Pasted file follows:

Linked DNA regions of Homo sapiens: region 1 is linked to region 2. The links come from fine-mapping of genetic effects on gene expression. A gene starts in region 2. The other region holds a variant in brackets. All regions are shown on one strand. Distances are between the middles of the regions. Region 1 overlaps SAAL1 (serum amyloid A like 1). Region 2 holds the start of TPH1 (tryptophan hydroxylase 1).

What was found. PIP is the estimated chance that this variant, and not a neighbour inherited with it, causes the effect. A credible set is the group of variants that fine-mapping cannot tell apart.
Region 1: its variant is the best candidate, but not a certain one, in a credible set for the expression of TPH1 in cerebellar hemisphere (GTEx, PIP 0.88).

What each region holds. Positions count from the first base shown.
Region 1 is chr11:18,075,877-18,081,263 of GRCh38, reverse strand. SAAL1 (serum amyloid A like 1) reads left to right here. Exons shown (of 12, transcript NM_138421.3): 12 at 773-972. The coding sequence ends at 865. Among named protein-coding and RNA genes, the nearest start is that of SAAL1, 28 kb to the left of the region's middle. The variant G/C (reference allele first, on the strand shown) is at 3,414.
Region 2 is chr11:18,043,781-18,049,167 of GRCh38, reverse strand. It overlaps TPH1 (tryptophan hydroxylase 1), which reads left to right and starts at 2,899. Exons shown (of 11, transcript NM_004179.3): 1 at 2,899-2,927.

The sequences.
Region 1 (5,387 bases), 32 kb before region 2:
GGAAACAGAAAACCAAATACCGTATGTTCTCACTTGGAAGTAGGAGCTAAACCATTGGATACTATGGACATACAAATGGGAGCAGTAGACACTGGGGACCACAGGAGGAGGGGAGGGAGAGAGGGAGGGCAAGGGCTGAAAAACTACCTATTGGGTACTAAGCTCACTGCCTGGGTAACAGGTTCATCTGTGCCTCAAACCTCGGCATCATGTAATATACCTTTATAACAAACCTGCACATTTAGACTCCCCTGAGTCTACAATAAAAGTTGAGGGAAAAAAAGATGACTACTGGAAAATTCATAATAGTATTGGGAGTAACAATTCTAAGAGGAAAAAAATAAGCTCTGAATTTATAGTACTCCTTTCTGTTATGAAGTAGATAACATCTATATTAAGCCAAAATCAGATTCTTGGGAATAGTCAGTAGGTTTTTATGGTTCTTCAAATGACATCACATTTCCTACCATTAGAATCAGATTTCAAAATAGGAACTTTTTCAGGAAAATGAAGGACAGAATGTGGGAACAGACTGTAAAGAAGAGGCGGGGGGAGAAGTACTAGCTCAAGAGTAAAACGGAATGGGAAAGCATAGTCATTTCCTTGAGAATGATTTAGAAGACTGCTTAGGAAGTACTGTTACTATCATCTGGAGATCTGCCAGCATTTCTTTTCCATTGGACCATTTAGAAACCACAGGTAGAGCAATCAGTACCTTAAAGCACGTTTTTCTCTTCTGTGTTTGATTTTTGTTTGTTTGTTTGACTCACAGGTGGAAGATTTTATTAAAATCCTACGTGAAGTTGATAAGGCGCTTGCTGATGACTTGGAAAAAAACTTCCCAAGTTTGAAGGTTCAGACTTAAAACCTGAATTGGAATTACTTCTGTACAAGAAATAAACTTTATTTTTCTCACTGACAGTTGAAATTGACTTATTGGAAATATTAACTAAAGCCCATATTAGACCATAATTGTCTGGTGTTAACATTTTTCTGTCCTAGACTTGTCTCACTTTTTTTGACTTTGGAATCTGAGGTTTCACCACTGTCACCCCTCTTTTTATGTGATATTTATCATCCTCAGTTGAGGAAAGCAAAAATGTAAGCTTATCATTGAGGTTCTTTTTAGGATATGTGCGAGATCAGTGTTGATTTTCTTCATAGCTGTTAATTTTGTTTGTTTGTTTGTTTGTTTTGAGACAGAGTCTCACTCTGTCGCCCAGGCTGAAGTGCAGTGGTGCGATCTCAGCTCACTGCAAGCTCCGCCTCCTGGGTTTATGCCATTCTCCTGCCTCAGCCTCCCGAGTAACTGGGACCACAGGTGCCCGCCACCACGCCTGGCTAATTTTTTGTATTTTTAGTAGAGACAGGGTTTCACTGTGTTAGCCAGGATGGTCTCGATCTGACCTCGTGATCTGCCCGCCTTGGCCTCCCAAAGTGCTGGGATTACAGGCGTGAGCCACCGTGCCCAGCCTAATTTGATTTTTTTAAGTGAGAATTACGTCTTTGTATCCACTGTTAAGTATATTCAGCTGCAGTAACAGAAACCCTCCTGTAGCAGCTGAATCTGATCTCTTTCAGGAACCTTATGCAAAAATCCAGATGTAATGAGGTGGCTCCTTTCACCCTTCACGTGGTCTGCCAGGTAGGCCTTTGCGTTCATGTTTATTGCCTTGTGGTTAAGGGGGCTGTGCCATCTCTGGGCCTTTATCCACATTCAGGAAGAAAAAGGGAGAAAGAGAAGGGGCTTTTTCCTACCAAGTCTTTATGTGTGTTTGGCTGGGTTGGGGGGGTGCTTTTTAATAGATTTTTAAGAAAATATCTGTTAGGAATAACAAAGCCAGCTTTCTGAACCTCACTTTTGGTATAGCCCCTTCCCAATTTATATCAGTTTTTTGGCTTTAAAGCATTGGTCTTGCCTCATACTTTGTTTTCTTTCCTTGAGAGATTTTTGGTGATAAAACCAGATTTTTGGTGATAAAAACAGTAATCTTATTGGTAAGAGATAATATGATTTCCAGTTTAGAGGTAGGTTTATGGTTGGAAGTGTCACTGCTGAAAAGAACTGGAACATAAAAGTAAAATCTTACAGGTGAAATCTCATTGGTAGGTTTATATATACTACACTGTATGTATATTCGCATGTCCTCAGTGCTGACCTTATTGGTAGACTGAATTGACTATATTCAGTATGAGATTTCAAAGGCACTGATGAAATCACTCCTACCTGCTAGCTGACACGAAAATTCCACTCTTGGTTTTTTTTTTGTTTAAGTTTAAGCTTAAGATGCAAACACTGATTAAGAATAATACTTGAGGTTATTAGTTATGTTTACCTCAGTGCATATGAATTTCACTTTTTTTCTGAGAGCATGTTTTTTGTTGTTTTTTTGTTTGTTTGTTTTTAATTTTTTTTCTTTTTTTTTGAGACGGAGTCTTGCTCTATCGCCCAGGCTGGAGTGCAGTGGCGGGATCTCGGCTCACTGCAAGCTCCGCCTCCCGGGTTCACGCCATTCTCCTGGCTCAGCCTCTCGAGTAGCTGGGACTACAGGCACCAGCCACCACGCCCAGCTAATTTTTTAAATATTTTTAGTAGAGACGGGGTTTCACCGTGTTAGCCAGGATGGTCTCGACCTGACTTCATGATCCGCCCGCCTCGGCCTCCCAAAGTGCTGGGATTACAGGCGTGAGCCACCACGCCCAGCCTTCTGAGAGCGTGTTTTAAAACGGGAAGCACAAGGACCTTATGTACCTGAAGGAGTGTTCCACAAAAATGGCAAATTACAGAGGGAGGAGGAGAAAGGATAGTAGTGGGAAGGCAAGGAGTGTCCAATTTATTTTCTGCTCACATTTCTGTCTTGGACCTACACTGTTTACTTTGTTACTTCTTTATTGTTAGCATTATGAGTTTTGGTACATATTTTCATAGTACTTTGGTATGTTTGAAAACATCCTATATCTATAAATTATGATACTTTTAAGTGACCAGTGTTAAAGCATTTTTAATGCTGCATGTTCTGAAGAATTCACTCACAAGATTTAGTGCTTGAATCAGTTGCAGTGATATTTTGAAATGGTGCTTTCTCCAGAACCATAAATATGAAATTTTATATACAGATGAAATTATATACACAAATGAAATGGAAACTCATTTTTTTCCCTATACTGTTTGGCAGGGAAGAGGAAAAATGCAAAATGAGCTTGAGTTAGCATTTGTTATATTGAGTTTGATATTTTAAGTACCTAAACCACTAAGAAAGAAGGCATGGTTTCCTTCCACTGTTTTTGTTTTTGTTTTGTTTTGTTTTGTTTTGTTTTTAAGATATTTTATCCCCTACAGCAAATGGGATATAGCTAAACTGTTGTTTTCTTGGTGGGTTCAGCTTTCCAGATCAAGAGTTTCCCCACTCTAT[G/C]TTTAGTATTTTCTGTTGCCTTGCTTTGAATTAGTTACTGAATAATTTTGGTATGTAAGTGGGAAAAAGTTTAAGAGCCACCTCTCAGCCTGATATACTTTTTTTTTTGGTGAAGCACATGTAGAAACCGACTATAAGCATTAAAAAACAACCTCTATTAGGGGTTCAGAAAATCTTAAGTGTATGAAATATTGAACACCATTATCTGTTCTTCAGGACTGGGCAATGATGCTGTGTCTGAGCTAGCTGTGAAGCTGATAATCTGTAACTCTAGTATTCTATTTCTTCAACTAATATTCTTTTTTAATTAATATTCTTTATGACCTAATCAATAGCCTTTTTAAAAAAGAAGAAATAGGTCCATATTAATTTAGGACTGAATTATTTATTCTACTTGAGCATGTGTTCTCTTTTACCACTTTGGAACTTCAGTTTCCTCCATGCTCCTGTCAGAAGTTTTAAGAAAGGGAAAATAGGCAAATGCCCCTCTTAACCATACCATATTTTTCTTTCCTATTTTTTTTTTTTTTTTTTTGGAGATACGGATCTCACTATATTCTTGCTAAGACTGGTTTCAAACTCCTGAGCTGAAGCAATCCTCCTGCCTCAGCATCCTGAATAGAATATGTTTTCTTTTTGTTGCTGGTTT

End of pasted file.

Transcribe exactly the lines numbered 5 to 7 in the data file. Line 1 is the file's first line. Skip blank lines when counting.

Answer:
Region 1 is chr11:18,075,877-18,081,263 of GRCh38, reverse strand. SAAL1 (serum amyloid A like 1) reads left to right here. Exons shown (of 12, transcript NM_138421.3): 12 at 773-972. The coding sequence ends at 865. Among named protein-coding and RNA genes, the nearest start is that of SAAL1, 28 kb to the left of the region's middle. The variant G/C (reference allele first, on the strand shown) is at 3,414.
Region 2 is chr11:18,043,781-18,049,167 of GRCh38, reverse strand. It overlaps TPH1 (tryptophan hydroxylase 1), which reads left to right and starts at 2,899. Exons shown (of 11, transcript NM_004179.3): 1 at 2,899-2,927.

The sequences.